“This is an opportunity for City Council Members — both our current representatives, as well as those who might want Woodhaven’s support in the future — to show whether they actually care about our community,” he said in a statement.
A number of changes were made to District 28, represented by Councilman Ruben Wills (D-South Jamaica). Though Rochdale Village remains in the district, the western border is moved from Lefferts Boulevard to 103rd Street in Ozone Park, uniting all of South Richmond Hill in the district and forcing the elimination of portions of South Jamaica and Springfield Gardens.
But Vishnu Mahadeo, president of the Richmond Hill South Economic Development Council, said the commission was discussing an alteration to the maps with the border between the districts being at 112th Street, dividing South Richmond Hill again.
Mahadeo said the goal was to eliminate the Lefferts boundary and unite the neighborhood. Although the new maps do that, the proposal does not go far enough to unite the community.
“It’s a small investment in the Richmond Hill area, they haven’t done much,” he said. “It means that Richmond Hill has been dealt a bad hand yet again.”
He noted that Ulrich, who represents the western half of the neighborhood has been far more responsive to their needs than Wills because Richmond Hill does not have the political clout to challenge him.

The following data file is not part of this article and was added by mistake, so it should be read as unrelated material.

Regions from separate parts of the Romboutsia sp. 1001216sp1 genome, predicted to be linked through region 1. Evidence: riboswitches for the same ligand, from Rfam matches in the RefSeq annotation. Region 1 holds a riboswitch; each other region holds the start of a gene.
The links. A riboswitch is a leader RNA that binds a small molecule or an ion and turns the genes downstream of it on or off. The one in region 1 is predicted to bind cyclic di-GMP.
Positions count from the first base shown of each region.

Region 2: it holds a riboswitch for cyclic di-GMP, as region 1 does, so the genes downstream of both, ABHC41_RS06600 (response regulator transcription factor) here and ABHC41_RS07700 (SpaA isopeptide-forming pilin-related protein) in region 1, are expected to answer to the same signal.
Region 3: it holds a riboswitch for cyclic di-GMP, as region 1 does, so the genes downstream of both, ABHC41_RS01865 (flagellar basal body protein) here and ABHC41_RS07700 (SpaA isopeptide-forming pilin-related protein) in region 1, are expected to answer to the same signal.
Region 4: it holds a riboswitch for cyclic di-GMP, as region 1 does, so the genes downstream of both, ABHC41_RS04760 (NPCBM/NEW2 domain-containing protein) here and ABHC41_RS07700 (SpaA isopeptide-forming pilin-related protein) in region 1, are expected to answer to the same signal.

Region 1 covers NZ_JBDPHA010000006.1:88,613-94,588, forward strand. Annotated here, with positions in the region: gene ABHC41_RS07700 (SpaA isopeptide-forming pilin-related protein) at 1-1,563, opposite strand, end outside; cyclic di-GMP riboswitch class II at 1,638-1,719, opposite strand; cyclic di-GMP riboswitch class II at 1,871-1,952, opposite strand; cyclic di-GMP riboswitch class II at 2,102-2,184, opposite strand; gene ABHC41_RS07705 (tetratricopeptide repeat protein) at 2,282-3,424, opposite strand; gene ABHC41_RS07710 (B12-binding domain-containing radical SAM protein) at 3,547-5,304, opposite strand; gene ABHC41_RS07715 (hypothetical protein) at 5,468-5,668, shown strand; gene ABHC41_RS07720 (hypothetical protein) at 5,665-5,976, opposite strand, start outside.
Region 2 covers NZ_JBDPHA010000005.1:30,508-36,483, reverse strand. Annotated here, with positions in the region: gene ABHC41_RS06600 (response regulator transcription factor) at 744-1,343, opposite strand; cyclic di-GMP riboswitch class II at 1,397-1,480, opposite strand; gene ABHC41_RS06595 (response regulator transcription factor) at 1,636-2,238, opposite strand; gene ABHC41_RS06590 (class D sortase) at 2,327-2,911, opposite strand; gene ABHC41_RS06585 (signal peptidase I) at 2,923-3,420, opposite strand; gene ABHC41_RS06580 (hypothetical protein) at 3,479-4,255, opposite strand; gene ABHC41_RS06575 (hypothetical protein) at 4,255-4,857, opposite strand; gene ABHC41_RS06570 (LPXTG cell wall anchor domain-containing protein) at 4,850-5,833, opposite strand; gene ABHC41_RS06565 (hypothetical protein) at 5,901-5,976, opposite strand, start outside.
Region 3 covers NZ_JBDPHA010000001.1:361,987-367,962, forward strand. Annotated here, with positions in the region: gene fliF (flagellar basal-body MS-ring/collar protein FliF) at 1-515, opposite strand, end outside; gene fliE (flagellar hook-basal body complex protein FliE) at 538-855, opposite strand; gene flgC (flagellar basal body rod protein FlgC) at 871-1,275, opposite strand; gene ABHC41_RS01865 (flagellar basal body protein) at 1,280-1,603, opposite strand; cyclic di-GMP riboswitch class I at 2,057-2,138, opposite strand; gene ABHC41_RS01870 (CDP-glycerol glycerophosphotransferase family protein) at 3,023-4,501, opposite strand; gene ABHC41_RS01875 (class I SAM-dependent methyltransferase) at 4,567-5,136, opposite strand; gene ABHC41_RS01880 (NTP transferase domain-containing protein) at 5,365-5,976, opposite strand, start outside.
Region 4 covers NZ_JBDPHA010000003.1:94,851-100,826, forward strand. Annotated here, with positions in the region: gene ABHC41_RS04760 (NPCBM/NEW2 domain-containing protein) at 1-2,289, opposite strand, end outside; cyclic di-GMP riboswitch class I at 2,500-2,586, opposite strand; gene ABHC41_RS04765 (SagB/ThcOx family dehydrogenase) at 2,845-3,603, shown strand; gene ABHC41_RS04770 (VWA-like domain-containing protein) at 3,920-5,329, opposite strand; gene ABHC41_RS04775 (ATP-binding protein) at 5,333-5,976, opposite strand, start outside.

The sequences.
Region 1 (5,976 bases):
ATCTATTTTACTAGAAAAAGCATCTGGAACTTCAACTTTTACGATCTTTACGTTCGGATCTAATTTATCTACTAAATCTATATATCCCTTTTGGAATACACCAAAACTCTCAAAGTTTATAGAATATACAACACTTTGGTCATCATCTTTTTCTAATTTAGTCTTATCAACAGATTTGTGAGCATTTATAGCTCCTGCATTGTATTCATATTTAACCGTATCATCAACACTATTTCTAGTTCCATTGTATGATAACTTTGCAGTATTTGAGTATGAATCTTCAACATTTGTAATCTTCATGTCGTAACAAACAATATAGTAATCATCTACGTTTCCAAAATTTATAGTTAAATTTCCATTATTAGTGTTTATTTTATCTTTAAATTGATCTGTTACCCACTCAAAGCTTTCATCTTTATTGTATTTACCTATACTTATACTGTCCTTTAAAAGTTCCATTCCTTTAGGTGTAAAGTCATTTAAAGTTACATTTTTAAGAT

Mahadeo said the maps also continue to divide the community from Richmond Hill north of Atlantic Avenue, further diluting the community’s influence. That, he warned, often leads to low voter turnout.
“It takes away the opportunity for the community to get a proper response,” he said. “If you don’t vote as a whole, what will happen is that community will lose out. People are not going to be motivated to come out and vote when they are fragmented.”
The maps also divide South Ozone Park at Lefferts Boulevard, which is unchanged from the previous decade.
“The large Asian American community in South Ozone Park continues to be split in half along Lefferts Boulevard between Districts 28 and 32,” said Richard Davis, executive director of the Indo-Caribbean Alliance. “While the changes in Richmond Hill are promising, our community’s advancement will be significantly constrained due to the division of South Ozone Park.”
The maps have also caused a stir among residents of North Flushing, who question why the border between the 19th and 20th districts, which had previously been north of the Mitchell-Linden complex and now runs along 33rd Avenue. Some have asked why 33rd Avenue — a mostly residential side street — was used as the district border, rather than the larger Northern Boulevard a few blocks south which provides a barrier between North Flushing and the more densely populated, homogeneously Asian-American part south of Northern Boulevard.
The maps have also drawn accusations of incumbent protection, which sparked up after the commission’s executive director, Carl Hum, said incumbents and their relationships to constituents were taken as a “legitimate concern” by the drawing body.
“If relationships matter, why did they basically switch the parts of Woodhaven Elizabeth Crowley and Eric Ulrich represent?” asked WRBA spokesman and Community Board 9 member Alexander Blenkinsopp.
Another Queens member of the commission is Tom Ognibene, a former councilman who held Crowley’s seat and served as minority leader and is a political ally of Ulrich.
Though some have accused the commission of being politically motivated while drawing the maps, Council Speaker Christine Quinn, a likely mayoral candidate next year, has denied those claims.
The council has until Dec. 7 to approve or reject the maps, or do nothing, which will automatically make them law.